The Miami Underline will see the creation of a linear park, urban trail and living art gallery
The Miami Underline
The 10-mile long linear park will be anchored near the north end of the Miami River, close to the
the feeling that going out to cycle or rollerblade
financial district around Brickell Avenue, and to the south by the Dadeland South Metrorail Station.
is cool and fun. I want to encourage activity by
With a width ranging from 70 to 170 feet, the leisure-filled corridor will transform undeveloped land
making it the sort of the place where you’d
beneath the metro line, forging a relationship with existing neighbourhoods, parks, canals, and the river.
choose to go for a run or go for a ride
His argument is passionate: “Great public spaces allow people to be exposed to other people. They attract people from every walk of life, and that can reduce prejudice or fear of others. “You become more tolerant of the fact that diversity and pluralism is part of cosmopolitan life in any city. Design that welcomes and showcases that is a great, great thing.” Corner points to his own work on Cleveland’s six acre Public Square, which his practice designed as “another stage for public life” by bringing together four quadrants that had previously been separated by two big roads. “There was a lot of fear that there would be big riots last year in the square ahead of the Republican National Convention [where Donald Trump accepted the party’s nomination to run for president],” he expands. “People were expecting vandalism and damage and fights. But afterwards, a reporter from a local newspaper wrote an article about just how amazing it was, because while people turned up and there were public speeches and protests, it was all done with great respect. He extended the hypothesis that that respect came because of the square.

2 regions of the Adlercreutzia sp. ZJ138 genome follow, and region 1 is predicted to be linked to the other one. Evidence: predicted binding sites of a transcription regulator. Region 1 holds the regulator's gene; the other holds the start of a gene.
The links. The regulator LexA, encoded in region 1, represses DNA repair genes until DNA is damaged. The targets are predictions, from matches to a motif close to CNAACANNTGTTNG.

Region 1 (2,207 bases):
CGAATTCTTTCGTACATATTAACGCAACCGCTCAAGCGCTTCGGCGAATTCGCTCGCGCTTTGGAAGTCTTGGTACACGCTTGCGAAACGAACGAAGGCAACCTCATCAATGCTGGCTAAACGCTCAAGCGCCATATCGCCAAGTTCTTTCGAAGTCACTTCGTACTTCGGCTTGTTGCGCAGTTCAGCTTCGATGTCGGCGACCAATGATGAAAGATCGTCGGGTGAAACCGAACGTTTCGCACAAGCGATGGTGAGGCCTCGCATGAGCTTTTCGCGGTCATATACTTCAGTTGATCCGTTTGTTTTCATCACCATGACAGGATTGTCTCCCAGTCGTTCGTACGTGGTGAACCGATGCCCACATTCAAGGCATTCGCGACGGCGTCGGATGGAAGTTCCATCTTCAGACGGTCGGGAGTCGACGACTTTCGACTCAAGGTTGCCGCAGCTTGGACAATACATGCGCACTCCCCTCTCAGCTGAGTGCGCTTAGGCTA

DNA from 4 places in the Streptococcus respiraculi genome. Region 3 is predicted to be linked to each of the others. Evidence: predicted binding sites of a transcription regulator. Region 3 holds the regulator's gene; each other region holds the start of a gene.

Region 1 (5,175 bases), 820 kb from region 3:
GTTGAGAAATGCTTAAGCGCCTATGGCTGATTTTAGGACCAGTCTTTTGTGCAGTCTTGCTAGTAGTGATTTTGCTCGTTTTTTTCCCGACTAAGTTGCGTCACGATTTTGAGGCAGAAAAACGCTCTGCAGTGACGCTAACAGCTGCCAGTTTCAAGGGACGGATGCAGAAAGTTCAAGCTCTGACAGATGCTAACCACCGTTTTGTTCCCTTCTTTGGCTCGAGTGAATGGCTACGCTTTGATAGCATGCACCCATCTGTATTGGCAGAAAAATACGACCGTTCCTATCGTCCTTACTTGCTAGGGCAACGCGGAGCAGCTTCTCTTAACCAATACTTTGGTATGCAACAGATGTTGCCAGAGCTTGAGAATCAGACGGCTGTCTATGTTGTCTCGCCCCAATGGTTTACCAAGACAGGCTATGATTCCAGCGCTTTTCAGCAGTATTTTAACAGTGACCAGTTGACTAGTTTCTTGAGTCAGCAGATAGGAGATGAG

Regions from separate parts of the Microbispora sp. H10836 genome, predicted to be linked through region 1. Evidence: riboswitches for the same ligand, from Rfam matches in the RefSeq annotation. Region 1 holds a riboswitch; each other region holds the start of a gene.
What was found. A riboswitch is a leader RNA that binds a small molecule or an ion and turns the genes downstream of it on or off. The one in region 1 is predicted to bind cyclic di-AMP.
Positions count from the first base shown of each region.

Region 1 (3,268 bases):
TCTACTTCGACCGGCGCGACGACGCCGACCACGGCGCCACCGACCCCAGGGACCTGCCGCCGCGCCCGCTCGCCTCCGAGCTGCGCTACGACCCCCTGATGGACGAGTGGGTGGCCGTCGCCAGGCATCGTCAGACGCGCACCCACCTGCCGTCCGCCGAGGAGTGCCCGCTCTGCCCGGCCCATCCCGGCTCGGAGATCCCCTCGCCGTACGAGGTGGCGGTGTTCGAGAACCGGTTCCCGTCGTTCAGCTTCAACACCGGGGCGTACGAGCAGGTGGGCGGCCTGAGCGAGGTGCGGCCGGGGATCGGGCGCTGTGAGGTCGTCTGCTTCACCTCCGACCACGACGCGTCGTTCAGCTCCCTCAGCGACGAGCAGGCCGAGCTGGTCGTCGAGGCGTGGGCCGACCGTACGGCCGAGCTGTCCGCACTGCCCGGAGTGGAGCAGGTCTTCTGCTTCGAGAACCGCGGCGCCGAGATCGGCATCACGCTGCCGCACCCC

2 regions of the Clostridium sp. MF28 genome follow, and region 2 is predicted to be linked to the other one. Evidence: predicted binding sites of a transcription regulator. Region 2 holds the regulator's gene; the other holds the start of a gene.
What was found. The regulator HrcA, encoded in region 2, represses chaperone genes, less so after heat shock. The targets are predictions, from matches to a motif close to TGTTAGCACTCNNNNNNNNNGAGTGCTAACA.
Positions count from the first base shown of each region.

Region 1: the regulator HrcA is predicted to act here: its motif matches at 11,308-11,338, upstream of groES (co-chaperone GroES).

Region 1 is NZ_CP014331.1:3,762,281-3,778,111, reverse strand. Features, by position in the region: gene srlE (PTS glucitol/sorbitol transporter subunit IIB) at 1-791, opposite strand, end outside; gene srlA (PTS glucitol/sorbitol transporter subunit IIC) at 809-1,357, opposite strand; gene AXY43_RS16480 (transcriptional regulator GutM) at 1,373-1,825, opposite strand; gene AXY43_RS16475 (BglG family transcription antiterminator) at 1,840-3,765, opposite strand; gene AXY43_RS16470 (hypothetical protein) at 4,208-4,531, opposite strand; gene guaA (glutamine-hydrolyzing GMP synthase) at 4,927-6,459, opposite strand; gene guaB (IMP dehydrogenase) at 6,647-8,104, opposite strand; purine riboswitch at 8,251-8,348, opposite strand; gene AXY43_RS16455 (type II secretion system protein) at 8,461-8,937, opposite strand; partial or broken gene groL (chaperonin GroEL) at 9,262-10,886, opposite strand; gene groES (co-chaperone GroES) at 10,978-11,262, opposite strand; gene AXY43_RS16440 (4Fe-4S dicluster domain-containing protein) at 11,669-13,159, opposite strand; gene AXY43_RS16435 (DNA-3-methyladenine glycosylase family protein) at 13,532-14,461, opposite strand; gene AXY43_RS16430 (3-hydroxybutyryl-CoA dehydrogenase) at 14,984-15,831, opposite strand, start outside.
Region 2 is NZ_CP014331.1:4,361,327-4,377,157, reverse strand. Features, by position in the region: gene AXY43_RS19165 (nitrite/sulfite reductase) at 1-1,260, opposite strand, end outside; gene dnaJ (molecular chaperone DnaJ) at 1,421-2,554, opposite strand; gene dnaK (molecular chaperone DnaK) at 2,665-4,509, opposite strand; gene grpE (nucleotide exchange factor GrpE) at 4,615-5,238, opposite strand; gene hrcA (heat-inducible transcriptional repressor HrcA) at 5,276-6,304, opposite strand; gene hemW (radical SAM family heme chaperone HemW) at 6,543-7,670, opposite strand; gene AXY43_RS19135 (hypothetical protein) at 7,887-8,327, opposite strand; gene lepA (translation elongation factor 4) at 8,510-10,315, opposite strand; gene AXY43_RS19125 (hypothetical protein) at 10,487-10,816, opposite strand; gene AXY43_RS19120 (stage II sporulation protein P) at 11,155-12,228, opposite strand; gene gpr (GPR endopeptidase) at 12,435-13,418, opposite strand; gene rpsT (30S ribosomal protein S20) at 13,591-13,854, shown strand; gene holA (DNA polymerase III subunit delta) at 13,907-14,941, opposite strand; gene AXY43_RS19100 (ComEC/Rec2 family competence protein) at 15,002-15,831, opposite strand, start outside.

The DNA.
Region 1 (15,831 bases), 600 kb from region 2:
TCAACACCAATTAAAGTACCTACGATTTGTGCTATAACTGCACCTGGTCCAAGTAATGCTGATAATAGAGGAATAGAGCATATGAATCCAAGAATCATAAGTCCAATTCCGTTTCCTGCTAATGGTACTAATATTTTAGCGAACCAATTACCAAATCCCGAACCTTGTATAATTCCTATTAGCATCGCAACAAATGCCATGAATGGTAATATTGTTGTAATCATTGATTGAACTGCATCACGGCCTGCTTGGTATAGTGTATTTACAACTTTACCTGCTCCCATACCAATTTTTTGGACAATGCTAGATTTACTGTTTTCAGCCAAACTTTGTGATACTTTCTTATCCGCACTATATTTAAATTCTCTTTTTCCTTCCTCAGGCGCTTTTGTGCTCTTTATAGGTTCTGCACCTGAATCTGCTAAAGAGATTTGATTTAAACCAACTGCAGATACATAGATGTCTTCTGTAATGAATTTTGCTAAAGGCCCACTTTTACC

“Our design emphasises the sound of water, the shade from the trees, the openness of the views. The quality just led to a sense of ‘this is an open platform to say what I want and protest, but I am no way induced to violence.’ “This goes back to the feeling that you’re in an environment that commands a certain amount of respect. If you design a trashy place it will get trashed, if you design a special place it will encourage a special atmosphere. “It’s an issue of ownership. Whose territory are you in? Is it really public or does it feel it belongs to somebody else? To what degree do you feel isolated or part of a community? Fearful or joyful? All of these emotions are created by the context.” This is heavy stuff, certainly far beyond mere “hedges and gardens”, and as our interview draws to a close I tell myself to be more aware of the public spaces I interact with every day. “It’s a lot to think about, but really it’s just about trying to make the world a better place,” Corner laughs, perhaps reading my mind. “If you can capture the imagination, provoke desire, stimulate interaction and bring fun to people’s lives – what could be more perfect than that?” ●
We’re trying to dramatise activity, creating
CLAD mag 2017 ISSUE 2
James Corner Field Operations have designed a new park for Cleveland’s Public Square